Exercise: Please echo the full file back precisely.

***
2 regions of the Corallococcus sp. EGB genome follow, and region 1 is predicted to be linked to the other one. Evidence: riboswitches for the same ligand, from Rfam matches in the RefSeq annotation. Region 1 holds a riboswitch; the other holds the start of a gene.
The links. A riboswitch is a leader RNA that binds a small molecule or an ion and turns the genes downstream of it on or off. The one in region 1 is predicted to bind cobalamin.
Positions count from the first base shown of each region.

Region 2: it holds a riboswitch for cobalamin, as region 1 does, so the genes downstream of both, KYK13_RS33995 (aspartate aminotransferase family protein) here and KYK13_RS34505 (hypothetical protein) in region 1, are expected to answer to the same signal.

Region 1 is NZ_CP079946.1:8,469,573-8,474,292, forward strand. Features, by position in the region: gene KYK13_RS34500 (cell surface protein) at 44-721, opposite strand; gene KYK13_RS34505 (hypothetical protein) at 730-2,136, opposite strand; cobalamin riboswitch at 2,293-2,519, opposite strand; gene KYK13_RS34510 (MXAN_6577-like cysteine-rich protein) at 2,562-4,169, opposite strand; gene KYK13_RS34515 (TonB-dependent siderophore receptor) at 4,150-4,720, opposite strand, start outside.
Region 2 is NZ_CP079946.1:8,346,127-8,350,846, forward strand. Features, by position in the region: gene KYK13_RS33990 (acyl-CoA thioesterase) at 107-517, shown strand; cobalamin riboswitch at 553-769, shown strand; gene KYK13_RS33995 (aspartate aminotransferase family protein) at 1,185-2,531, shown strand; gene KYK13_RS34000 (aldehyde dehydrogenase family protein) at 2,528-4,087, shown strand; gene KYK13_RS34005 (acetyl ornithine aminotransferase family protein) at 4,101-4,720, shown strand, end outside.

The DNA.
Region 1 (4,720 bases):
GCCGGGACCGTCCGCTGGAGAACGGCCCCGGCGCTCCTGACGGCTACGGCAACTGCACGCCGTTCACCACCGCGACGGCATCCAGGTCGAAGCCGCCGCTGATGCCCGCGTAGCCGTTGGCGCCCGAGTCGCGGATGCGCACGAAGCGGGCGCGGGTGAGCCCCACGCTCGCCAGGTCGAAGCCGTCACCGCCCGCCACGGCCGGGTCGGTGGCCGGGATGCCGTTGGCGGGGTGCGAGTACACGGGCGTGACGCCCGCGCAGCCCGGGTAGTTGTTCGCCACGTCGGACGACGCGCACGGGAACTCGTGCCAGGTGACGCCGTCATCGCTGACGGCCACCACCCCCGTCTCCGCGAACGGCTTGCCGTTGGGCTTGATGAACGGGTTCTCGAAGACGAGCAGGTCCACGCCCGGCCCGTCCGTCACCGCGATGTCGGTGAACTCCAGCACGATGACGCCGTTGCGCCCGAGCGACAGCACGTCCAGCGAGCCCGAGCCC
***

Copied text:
2 regions of the Corallococcus sp. EGB genome follow, and region 1 is predicted to be linked to the other one. Evidence: riboswitches for the same ligand, from Rfam matches in the RefSeq annotation. Region 1 holds a riboswitch; the other holds the start of a gene.
The links. A riboswitch is a leader RNA that binds a small molecule or an ion and turns the genes downstream of it on or off. The one in region 1 is predicted to bind cobalamin.
Positions count from the first base shown of each region.

Region 2: it holds a riboswitch for cobalamin, as region 1 does, so the genes downstream of both, KYK13_RS33995 (aspartate aminotransferase family protein) here and KYK13_RS34505 (hypothetical protein) in region 1, are expected to answer to the same signal.

Region 1 is NZ_CP079946.1:8,469,573-8,474,292, forward strand. Features, by position in the region: gene KYK13_RS34500 (cell surface protein) at 44-721, opposite strand; gene KYK13_RS34505 (hypothetical protein) at 730-2,136, opposite strand; cobalamin riboswitch at 2,293-2,519, opposite strand; gene KYK13_RS34510 (MXAN_6577-like cysteine-rich protein) at 2,562-4,169, opposite strand; gene KYK13_RS34515 (TonB-dependent siderophore receptor) at 4,150-4,720, opposite strand, start outside.
Region 2 is NZ_CP079946.1:8,346,127-8,350,846, forward strand. Features, by position in the region: gene KYK13_RS33990 (acyl-CoA thioesterase) at 107-517, shown strand; cobalamin riboswitch at 553-769, shown strand; gene KYK13_RS33995 (aspartate aminotransferase family protein) at 1,185-2,531, shown strand; gene KYK13_RS34000 (aldehyde dehydrogenase family protein) at 2,528-4,087, shown strand; gene KYK13_RS34005 (acetyl ornithine aminotransferase family protein) at 4,101-4,720, shown strand, end outside.

The DNA.
Region 1 (4,720 bases):
GCCGGGACCGTCCGCTGGAGAACGGCCCCGGCGCTCCTGACGGCTACGGCAACTGCACGCCGTTCACCACCGCGACGGCATCCAGGTCGAAGCCGCCGCTGATGCCCGCGTAGCCGTTGGCGCCCGAGTCGCGGATGCGCACGAAGCGGGCGCGGGTGAGCCCCACGCTCGCCAGGTCGAAGCCGTCACCGCCCGCCACGGCCGGGTCGGTGGCCGGGATGCCGTTGGCGGGGTGCGAGTACACGGGCGTGACGCCCGCGCAGCCCGGGTAGTTGTTCGCCACGTCGGACGACGCGCACGGGAACTCGTGCCAGGTGACGCCGTCATCGCTGACGGCCACCACCCCCGTCTCCGCGAACGGCTTGCCGTTGGGCTTGATGAACGGGTTCTCGAAGACGAGCAGGTCCACGCCCGGCCCGTCCGTCACCGCGATGTCGGTGAACTCCAGCACGATGACGCCGTTGCGCCCGAGCGACAGCACGTCCAGCGAGCCCGAGCCC